Slate’s readers are either in full agreement with Asra and me, or they haven’t yet caught up with the show—I’m guessing the former. (Thankfully, you can watch it online for free thanks to Showtime.) But the commenters who have spoken up make some great points.
BriefWit calls Homeland’s creators “provocative” for making Israel’s long-threatened bombing of Iranian nuclear facilities a TV reality and wonders “if they have given thought to the influential people who have made it known they watch the show.” That would be Barack of Pennsylvania Avenue, I suppose. BriefWit also speaks an indisputable truth: “Saul continues to wear great hats. He also spots tails with unnatural speed.”
Nightsong says the show’s writers “played to the audience with that scene in Dana's school, where the one kid was mistaking Arab with Muslim and insisting there's no difference between Persian and Arab. The audience gets to feel smart and Dana is endured to the audience by calling the kid an ignorant douche.” In a great post about the Season 2 premiere, ThinkProgress’ Alyssa Rosenberg also addresses that exchange. In response to a colleague who wondered why in that confrontation Dana Brody responded by revealing that her dad is a Muslim, rather than telling the credential-dropping kid that her father is a war hero. Alyssa says, “[I]t’s significant that Dana reached for her father’s faith instead. She understands, on some level, that it’s a critical point of his identity. And she’s appealing to her classmates to see the common humanity of the people they’re reducing to abstractions, rather than speaking to them of strategic considerations.”
A couple of commenters asked why it bothers me less when a white man is a double agent. It’s that I worry—needlessly, I’m sure—that some viewers will mistake the show’s dramatic truths for real-life facts. If people wonder if Arab-Americans secretly sympathize with terrorists, the nation will continue to suffer from the lack of trust that is a big reason our nation has such inadequate Arab-language skills. I don’t think they’ll start doubting the white dude war hero next door.
Some gems from other Homeland reviews and interviews: There’s a fascinating line in Willa Paskin’s New York Times interview with Howard Gordon and Alex Gansa, the show’s creators: “We choose to ask questions and not answer them.” (I also loved learning that, according to Gordon, “Carrie was based on Chicken Little and Fox Mulder. Saul Berenson is a combo of George Smiley and Günther Bachmann, from John le Carré’s A Most Wanted Man, plus any number of characters from Graham Greene.)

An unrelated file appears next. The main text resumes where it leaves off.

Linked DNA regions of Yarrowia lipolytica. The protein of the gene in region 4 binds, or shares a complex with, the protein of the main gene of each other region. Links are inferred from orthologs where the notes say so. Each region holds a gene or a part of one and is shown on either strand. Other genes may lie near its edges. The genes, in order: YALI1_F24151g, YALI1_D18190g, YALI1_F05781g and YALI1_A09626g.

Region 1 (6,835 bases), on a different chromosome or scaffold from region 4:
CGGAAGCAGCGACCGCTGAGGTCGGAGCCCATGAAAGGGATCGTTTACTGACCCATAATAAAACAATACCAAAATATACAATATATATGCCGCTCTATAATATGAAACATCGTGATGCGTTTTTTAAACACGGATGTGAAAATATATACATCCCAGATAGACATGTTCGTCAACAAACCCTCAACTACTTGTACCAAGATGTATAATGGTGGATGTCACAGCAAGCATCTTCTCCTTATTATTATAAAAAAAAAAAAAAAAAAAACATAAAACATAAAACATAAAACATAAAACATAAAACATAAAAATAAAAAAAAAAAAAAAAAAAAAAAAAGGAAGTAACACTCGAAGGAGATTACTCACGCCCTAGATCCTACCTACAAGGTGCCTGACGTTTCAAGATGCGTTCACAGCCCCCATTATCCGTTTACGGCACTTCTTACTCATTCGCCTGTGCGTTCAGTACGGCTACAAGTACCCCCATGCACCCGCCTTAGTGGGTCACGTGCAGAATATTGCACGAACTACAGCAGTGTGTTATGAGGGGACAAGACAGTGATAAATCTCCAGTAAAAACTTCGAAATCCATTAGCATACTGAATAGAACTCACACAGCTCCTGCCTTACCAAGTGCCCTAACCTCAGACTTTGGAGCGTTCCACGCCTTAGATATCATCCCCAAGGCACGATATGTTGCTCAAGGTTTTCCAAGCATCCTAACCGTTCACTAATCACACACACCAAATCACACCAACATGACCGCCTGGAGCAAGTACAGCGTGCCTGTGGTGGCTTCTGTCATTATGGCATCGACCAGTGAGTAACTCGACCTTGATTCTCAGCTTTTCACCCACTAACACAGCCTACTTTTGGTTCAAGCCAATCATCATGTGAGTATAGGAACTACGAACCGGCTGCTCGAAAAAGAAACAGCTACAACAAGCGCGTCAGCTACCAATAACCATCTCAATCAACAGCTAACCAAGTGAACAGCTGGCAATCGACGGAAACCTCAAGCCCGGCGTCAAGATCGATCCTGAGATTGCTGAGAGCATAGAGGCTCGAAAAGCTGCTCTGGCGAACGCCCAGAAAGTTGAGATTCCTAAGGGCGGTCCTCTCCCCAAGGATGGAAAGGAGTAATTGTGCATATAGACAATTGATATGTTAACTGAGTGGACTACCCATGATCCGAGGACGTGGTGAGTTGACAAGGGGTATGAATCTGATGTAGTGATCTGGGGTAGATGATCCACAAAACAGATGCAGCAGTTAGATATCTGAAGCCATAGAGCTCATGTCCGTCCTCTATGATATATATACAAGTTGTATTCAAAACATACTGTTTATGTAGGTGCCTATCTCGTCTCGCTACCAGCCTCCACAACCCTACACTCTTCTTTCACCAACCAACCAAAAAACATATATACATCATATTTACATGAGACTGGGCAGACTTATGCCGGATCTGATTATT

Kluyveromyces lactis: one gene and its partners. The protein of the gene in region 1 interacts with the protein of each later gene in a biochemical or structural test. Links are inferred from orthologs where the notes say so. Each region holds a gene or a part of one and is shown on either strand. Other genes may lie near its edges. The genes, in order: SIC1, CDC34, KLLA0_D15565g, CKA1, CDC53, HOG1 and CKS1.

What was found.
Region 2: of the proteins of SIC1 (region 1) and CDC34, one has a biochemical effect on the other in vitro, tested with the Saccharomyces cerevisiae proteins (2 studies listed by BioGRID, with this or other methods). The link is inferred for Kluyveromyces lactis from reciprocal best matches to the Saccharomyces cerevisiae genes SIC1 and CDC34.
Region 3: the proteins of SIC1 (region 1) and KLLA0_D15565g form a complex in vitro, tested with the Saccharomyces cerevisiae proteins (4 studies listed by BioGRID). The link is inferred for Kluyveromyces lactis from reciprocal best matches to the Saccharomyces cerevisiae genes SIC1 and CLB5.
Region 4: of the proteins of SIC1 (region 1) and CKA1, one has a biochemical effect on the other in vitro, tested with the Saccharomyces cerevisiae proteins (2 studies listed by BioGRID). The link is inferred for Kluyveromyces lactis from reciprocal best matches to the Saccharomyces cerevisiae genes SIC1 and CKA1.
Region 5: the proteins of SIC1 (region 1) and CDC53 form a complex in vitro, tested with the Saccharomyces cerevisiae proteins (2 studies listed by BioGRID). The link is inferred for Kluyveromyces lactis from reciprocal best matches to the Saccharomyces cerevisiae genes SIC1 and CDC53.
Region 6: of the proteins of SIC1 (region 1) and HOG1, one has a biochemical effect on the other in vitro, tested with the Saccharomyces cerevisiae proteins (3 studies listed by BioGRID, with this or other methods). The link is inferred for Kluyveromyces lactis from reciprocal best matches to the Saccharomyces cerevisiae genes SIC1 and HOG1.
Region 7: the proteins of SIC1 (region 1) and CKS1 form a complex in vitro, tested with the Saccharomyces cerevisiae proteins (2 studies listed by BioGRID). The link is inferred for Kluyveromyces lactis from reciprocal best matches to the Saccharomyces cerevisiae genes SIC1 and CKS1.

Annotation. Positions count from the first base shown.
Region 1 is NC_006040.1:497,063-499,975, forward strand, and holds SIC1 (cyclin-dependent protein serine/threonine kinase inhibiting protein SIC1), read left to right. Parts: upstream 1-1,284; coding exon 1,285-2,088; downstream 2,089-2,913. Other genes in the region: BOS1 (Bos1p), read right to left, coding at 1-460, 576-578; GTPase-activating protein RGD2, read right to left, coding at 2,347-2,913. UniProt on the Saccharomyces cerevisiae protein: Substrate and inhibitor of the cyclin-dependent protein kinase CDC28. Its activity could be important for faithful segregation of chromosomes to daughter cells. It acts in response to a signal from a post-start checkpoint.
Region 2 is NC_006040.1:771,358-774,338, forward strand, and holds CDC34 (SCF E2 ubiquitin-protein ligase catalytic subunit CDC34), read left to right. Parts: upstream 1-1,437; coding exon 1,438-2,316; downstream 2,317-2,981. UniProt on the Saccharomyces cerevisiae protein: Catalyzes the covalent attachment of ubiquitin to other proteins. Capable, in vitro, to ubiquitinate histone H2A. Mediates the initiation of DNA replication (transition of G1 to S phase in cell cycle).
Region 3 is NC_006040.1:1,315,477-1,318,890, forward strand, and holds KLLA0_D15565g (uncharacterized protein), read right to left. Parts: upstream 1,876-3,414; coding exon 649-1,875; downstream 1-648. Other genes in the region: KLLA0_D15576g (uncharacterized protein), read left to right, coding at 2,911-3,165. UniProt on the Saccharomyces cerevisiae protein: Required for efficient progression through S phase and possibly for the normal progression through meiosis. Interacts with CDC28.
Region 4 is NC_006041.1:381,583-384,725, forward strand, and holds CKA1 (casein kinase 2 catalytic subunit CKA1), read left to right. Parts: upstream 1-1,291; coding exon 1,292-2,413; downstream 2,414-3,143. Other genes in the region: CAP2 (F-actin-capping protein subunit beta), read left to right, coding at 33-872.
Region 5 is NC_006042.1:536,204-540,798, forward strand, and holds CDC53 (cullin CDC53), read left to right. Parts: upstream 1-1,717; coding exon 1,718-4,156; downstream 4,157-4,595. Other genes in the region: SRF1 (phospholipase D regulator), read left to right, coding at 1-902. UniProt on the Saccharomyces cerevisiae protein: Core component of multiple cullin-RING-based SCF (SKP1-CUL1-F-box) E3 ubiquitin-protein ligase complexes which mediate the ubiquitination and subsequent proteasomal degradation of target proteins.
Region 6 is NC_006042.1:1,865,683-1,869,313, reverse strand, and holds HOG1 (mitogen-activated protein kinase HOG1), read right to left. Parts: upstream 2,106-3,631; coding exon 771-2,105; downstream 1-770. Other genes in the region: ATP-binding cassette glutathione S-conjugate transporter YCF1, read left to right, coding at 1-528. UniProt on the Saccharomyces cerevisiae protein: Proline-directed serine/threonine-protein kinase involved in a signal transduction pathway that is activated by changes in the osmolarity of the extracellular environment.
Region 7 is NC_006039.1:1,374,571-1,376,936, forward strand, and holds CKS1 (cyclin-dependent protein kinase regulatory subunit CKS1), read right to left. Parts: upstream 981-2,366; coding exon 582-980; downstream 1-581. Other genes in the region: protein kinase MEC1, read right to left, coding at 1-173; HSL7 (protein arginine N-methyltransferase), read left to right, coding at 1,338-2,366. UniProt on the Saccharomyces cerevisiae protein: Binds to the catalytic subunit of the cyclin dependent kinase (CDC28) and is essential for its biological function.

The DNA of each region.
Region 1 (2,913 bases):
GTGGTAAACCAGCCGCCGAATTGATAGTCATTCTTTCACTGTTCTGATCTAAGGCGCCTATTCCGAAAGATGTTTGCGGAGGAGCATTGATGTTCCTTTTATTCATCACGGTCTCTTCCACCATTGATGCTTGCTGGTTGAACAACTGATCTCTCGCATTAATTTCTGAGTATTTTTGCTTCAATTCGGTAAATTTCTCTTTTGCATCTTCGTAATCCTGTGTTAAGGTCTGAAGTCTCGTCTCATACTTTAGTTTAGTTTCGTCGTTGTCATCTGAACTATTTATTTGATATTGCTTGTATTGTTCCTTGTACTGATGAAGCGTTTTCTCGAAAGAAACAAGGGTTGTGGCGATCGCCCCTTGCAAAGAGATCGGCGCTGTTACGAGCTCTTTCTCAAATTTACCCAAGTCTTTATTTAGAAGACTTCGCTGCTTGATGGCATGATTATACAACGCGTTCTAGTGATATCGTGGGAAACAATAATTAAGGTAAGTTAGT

The A.V. Club's Todd VanDerWerff hit on a profound truth when he observed, “This is a series obsessed with the differences between public and private spaces, that began with a woman invading a man’s privacy … because she had a wild hunch.” I’ll address that in the coming weeks. Another great insight from VanDerWerff’s review:
Jessica is less upset about [Brody] being a Muslim and more upset about her keeping what he was doing out in the garage from her. During their long separation, Brody and Jessica both had to turn to other places for solace and healing. But where Jessica’s was Brody’s best friend, his was another religion entirely, one that would instantly wipe out his political ambitions if anyone knew about them.
I loved the Huffington Post’s Maureen Ryan's take on Carrie as a Cassandra figure: “The tragic irony of Homeland's first season finale was that Claire Danes' Carrie Mathison did, in fact, get things right. But she didn't know that; she didn't get the cathartic rush the audience did when she prevented Brody from blowing up a room full of high-ranking dignitaries.”
Over at Cultural Learnings, Myles McNutt isolates an important interaction in the conversation between Nicholas Brody and David Estes:
[I]n a few brief moments you can see [Brody] make up his mind. When he discovers that Estes worked with the Vice-President on the drone program (which was responsible for killing Isa), and when he realizes that Estes doesn’t even know how many drones they have, he knows that this is retribution for other innocent lives that the CIA perceives as everyday casualties of a successful, growing program.
Homeland is about a lot of things, but on a personal level, it’s about two people–Carrie and Brody–who find their individual lives, wishes and welfare subordinated to the needs and wants of a larger group. … [A]t this point, what they individually want is beside the point. Their country / cause wants them, and they’re being reactivated.
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